Barnes v. Dormire
MEMORANDUM AND ORDER: IT IS HEREBY ORDERED that Petitioner Ronald Barnes' Petition under 28 U.S.C. §2254 for Writ of Habeas Corpus By a Person in State Custody 1 is DENIED. IT IS FURTHER ORDERED that because Petitioner cannot make a substantial showing of the denial of a constitutional right, the Court will not issue a certificate of appealability. See Cox v. Norris, 133 F.3d 565, 569 (8th Cir. 1997), cert. denied, 525 U.S. 834, 119 S. Ct. 89, 142 L. Ed.2d 70 (1998). Signed by District Judge John A. Ross on 2/12/13. (ARL)
UNITED STATES DISTRICT COURT
EASTERN DISTRICT OF MISSOURI
Case No. 4:10CV0443 JAR
MEMORANDUM AND ORDER
This matter is before the Court on Petitioner Ronald Barnes’ Petition under 28 U.S.C. §2254
for Writ of Habeas Corpus By a Person in State Custody (ECF No. 1 (“Motion”)). Because this
Court has determined that Barnes’ claims are inadequate on their face and the record affirmatively
refutes the factual assertions upon which Barnes’ claims are based, this Court decides this matter
without an evidentiary hearing.1
On March 8, 2006, Barnes pleaded guilty in the Circuit Court of the City of St. Louis,
Missouri to first-degree burglary and second-degree robbery. (Response to Order to Show Cause
Why a Writ of Habeas Corpus Should Not Be Granted (“Response”), ECF No. 10, p. 1). Petitioner
pleaded guilty to entering into an office of the Adams Mark Hotel gift shop and removing $500 with
the intent to leave the gift shop and deprive the owner of the money. (Respondent’s Exhibit A, p.
“A district court does not err in dismissing a movant’s motion without a hearing if (1) the
movant’s ‘allegations, accepted as true, would not entitle’ the movant to relief, or ‘(2) the allegations
cannot be accepted as true because they are contradicted by the record, inherently incredible, or
conclusions rather than statements of fact.’” Buster v. U.S., 447 F.3d 1130, 1132 (8th Cir. 2006)
(quoting Sanders v. U.S., 341 F.3d 720, 722 (8th Cir. 2003)(citation and quotation marks omitted));
Tejada v. Dugger, 941 F.2d 1551, 1559 (11th Cir. 1991) (in a § 2254 case, holding that “[a]
petitioner is not entitled to an evidentiary hearing . . . when his claims are . . . contentions that in the
face of the record are wholly incredible.”).
7). In addition, the State alleged that Barnes used force in retaining possession of the money and
attempting to exit the gift shop. Pursuant to a plea agreement, Barnes was sentenced to concurrent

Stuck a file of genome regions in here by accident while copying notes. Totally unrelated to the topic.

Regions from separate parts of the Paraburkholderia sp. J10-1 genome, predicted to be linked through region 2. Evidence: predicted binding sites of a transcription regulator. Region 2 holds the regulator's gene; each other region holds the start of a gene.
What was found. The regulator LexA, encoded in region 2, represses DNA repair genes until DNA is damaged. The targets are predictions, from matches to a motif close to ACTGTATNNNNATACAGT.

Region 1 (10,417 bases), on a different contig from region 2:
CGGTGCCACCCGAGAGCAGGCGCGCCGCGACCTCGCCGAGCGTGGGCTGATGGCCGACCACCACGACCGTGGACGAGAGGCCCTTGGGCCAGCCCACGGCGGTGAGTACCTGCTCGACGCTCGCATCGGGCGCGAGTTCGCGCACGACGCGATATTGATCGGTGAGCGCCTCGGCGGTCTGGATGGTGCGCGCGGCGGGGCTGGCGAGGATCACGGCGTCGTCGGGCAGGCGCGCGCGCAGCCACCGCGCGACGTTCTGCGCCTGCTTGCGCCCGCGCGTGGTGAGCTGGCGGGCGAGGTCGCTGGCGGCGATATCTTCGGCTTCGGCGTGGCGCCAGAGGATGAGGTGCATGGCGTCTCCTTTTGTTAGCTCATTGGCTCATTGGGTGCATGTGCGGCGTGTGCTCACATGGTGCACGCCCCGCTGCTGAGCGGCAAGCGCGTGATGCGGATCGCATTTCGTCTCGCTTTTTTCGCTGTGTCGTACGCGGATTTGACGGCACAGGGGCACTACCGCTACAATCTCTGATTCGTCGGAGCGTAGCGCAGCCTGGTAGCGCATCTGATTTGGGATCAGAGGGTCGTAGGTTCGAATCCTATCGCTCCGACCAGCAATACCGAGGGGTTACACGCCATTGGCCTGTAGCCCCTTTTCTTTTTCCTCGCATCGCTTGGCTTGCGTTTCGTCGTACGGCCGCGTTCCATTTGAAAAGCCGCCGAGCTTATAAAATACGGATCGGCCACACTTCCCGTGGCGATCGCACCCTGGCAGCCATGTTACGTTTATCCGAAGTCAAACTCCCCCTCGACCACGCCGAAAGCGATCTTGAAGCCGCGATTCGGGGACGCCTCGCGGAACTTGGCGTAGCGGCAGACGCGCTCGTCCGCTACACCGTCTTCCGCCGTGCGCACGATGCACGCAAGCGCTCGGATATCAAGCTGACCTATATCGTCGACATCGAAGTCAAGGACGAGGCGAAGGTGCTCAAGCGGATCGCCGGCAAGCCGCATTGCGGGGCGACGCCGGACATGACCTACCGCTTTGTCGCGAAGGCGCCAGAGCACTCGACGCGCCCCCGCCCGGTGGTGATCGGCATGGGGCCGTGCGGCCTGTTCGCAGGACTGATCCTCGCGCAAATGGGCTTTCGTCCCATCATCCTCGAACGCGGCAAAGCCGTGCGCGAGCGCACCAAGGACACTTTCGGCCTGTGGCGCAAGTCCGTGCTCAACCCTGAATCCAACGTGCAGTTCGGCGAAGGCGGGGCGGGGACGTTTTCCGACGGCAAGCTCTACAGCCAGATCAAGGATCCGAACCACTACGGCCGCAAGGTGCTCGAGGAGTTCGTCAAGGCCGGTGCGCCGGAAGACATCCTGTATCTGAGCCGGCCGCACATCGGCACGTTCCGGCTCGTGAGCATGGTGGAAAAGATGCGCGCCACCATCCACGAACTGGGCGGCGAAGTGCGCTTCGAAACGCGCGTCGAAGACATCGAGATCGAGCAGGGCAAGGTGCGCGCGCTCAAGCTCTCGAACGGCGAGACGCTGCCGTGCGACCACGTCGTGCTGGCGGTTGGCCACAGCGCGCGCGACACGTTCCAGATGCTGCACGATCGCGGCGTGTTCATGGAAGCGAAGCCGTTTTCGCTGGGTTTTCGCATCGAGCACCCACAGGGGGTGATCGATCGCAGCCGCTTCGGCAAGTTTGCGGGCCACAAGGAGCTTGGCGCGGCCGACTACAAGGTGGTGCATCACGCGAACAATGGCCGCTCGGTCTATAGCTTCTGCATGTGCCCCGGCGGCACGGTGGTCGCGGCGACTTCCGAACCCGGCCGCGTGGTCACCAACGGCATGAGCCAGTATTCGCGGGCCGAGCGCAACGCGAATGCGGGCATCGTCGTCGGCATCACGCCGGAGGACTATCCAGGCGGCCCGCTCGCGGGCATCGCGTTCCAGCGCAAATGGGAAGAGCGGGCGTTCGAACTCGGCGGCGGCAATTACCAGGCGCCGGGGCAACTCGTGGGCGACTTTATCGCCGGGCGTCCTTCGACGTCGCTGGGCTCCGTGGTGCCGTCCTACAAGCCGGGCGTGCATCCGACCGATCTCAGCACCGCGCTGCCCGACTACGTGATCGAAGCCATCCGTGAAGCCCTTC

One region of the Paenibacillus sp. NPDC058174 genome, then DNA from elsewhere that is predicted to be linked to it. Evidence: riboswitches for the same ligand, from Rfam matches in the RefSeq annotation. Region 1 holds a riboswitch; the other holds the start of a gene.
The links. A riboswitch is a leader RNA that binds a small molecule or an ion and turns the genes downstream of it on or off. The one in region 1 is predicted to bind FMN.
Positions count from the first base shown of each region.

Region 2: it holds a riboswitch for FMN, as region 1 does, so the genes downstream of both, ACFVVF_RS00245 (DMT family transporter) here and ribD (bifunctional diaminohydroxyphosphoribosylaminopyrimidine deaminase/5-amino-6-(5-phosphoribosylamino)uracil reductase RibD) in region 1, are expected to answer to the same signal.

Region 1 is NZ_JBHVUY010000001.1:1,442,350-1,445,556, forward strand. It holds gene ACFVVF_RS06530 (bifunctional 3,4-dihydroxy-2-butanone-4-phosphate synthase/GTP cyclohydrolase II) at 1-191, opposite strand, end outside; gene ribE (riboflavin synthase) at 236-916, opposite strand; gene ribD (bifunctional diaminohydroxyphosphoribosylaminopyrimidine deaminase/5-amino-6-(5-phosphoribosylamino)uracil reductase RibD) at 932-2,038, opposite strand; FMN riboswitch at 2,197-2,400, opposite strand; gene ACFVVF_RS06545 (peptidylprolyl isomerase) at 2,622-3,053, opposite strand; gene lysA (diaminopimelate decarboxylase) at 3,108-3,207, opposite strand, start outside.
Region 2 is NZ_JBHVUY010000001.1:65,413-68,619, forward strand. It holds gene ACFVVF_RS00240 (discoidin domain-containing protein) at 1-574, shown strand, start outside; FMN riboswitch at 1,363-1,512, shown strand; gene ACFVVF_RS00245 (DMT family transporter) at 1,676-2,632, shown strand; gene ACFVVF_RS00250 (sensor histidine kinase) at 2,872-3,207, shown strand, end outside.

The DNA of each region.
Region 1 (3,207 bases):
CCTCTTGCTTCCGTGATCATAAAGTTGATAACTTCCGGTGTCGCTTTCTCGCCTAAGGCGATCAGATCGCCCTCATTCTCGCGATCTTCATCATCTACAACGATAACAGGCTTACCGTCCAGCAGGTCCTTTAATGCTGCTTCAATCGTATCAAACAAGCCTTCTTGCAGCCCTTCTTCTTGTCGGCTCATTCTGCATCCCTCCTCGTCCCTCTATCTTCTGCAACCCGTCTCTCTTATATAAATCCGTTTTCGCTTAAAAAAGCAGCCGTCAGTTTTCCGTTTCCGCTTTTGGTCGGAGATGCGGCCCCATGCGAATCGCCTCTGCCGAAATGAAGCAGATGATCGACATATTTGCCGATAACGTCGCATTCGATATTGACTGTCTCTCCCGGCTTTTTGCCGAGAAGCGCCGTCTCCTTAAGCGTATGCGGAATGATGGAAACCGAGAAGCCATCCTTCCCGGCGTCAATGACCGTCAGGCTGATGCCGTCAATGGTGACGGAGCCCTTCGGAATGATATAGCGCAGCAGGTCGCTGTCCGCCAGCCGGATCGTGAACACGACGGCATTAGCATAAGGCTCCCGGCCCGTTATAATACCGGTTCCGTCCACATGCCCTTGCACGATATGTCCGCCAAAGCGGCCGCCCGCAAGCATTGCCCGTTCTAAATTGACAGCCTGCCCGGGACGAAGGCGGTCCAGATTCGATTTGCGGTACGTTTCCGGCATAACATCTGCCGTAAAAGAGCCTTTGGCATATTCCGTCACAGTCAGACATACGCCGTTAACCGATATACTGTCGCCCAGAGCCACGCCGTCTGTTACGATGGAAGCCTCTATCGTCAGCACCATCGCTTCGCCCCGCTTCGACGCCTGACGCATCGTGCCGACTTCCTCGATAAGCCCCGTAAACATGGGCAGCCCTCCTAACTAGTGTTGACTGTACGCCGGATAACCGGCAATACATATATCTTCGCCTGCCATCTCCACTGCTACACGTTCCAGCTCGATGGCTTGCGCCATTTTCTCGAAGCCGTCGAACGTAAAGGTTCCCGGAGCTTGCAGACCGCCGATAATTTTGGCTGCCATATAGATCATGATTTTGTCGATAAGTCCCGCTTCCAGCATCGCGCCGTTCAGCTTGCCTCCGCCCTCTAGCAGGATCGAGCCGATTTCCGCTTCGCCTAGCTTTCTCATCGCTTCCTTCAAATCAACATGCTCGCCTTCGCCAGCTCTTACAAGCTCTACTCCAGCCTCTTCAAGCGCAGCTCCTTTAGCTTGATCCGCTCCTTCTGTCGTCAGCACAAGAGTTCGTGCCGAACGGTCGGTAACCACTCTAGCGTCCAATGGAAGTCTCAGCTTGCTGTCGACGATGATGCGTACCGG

terms of ten years in the Missouri Department of Corrections. (Id.; Respondent’s Exhibit E, pp. 2425). As part of his plea agreement, Barnes also waived his right to seek post-conviction relief under
Missouri Supreme Court Rule 24.035. (Respondent’s Exhibit E, p. 22).
Barnes filed a Rule 24.035 motion in which he raised the same claims that he now raises in
this habeas motion. (Respondent’s Exhibit E, pp. 226-58). On or around March 13, 2009, the state
court denied Plaintiff’s motion for post-conviction relief. (Respondent’s Exhibit E, pp. 260-66).
On appeal, the Missouri Court of Appeals declined to reach the merits of Barnes’ claims and
dismissed his appeal pursuant to his waiver of post-conviction relief in the plea agreement.
(Respondent’s Exhibit B, F).
On March 12, 2010, Barnes filed this Motion seeking relief based upon the following three
the plea court lacked jurisdiction to accept his plea because he did not receive a
his standby counsel was ineffective for failing to subpoena a witness who saw
surveillance footage of the offenses; and
the trial judge forced him to plead guilty by (i) refusing to recuse himself after
denying Barnes’ requests for appointment of an investigator and to take depositions; (ii) admitting
photographs of the crime scene that had not been disclosed prior to trial; (iii) failing to enforce a
subpoena; and (iv) failing to give Barnes’ proffered instructions on lesser-included offenses.
Respondent asserts that this Court should deny the petition because Barnes’ claims are
procedurally defaulted. Alternatively, this Court should deny the petition because Barnes’ claims
lack merit under 28 U.S.C. §2254(d).
STANDARD OF REIVEW
Pursuant to 28 U.S.C. § 2254, a district court “shall entertain an application for a writ of
habeas corpus on behalf of a person in custody pursuant to the judgment of a State court only on the
ground that he is in custody in violation of the Constitution or laws or treaties of the United States.”
28 U.S.C. § 2254(a). “[I]n a § 2254 habeas corpus proceeding, a federal court’s review of alleged
due process violations stemming from a state court conviction is narrow.” Anderson v. Goeke, 44
F.3d 675, 679 (8th Cir. 1995). “[A]n application for a writ of habeas corpus on behalf of a person
in custody pursuant to the judgment of a State court shall not be granted with respect to any claim
that was adjudicated on the merits in State court proceedings unless the adjudication of the claim
(1) resulted in a decision that was contrary to, or involved an unreasonable application of, clearly
established Federal law, as determined by the Supreme Court of the United States; or (2) resulted
in a decision that was based on an unreasonable determination of the facts in light of the evidence
presented in the State court proceeding.” 28 U.S.C. § 2254(d). “‘A state court’s decision is contrary